Directed by: Hossein Amini.
Written by: Hossein Amini based on the novel by Patricia Highsmith.
Starring: Viggo Mortensen (Chester MacFarland), Oscar Isaac (Rydal), Kirsten Dunst (Colette MacFarland), Daisy Bevan (Lauren), David Warshofsky (Paul Vittorio), Yigit Özsener (Yahya).
The Two Faces of January plays like a classic Hollywood thriller – and I mean that in the best way possible. The film is based on a Patricia Highsmith novel, and takes place in 1962 – and I think it’s safe to say that this is a film that very well could have made at that time. It is made with skill and precision by writer-director Hossein Amini – and contains two excellent performances by Viggo Mortenson and Oscar Isaac. It does precisely what it sets out to do – and if it isn’t the most ambitious film in the world, that’s okay because it works very well on its own terms.
The film opens in Greece, where an American couple – Chester and Colette MacFarland (Mortenson and Kirsten Dunst) are on vacation. They have a lot of money – Chester works in investments, and is apparently very good at his job. The spot another American – Rydal (Isaac) who works as a tour guide – mainly targeting attractive, young, female tourists, who he charms, and then takes advantage of – scamming them out of a few dollars here and there. We immediately suspect that he will set his sights on the MacFarlands, and try and take advantage of them. But the movie doesn’t play out quite like that – Rydal isn’t quite the scam artist we think he is, and Chester isn’t the innocent American business man we think he is. Soon, the two men have to dispose of a body, and then the trio need to get out of town. The two men circle each other – and we’re never quite sure if they are allies or enemies – mainly because neither of them are so sure either – and we’re never quite sure where Colette’s loyalties lie either.
The film is beautiful to look at. In many ways, this is a film noir – but it’s one when much of the action takes place in the sun drenched, beautiful countryside in Greece – not in the dark, shadowy back corners like many noirs do. It is every inch a Highsmith story – who’s most famous creation was Tom Ripley – a charming, cultured sociopath and serial killer, who motives are always murky. That describes Chester, and perhaps to a lesser extent Rydal as well.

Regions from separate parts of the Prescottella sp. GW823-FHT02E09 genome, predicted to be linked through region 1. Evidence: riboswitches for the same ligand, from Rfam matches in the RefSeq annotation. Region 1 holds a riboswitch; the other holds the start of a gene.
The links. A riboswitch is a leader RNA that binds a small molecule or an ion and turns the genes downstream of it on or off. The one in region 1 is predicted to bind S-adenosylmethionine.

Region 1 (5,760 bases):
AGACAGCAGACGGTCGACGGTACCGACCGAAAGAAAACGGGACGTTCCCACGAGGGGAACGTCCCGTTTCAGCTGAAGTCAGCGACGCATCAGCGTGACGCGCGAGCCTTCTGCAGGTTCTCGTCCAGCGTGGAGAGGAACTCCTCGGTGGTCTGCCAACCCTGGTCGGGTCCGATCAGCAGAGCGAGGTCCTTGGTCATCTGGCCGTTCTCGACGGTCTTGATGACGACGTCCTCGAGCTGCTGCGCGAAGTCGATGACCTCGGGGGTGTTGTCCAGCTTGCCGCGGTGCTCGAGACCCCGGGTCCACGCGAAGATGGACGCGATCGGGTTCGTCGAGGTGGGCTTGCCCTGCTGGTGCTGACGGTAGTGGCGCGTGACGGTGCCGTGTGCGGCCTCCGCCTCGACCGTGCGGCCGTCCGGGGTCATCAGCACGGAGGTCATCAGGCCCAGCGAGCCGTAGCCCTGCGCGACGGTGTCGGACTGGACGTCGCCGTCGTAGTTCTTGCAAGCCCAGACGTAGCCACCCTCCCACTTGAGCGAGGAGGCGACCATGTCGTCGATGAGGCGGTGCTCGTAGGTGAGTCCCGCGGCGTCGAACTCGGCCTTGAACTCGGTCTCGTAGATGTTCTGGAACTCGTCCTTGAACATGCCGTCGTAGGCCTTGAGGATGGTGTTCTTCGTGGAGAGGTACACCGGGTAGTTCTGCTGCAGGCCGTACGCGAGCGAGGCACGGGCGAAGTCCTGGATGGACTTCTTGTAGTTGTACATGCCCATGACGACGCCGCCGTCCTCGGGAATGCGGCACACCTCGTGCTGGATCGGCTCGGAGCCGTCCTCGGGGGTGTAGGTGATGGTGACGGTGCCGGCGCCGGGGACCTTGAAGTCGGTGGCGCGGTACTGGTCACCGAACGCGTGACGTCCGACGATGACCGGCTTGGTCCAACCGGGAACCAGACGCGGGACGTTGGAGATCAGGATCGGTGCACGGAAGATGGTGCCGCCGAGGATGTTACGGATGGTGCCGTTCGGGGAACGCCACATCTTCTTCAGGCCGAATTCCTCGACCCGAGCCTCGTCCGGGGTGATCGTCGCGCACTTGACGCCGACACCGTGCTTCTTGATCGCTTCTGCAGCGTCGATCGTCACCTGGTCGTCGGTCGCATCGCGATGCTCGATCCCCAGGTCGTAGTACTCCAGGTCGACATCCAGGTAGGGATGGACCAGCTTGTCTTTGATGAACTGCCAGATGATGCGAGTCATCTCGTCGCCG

Mortenson has always excelled at playing characters like Chester – those who appear to be one thing, but whose charming surface masks so much more darkness (or sometimes, vice versa). He would have excelled as a studio player back in the day, because he’s able to do so much by doing so little. Isaac matches him as Rydal – or nearly does anyway, his character isn’t as well defined – and in many ways resembles a younger version of Chester – which is precisely why Chester doesn’t trust him – he knows who he is. The flaw in the movie is that Dunst doesn’t get much of a character play – she’s just another part of the beautiful backdrop that the main action plays out on. She does what is required of her, but in a movie where the motives of the two men remain murky because they are complicated, her motivations remain murky, and it’s more likely because her character is underwritten.
This is the first film as a director by Amini – who has been working as a screenwriter for years now. He made a good choice of material for a first time directing effort. The film is clean, cold, calculating - and most importantly doesn’t try to be anything greater than what it is. Many first time directors try to do too much – Amini keeps The Two Faces of January humming on its rather modest scale.
That is what holds The Two Faces of January back from being a great film – it is little more than its charming, beautiful surface. There is no deeper meaning here. So the achievement of The Two Faces of January is rather modest – but it’s still an achievement. There is nothing wrong with making a pitch perfect, old school genre film – and that is what The Two Faces of January is.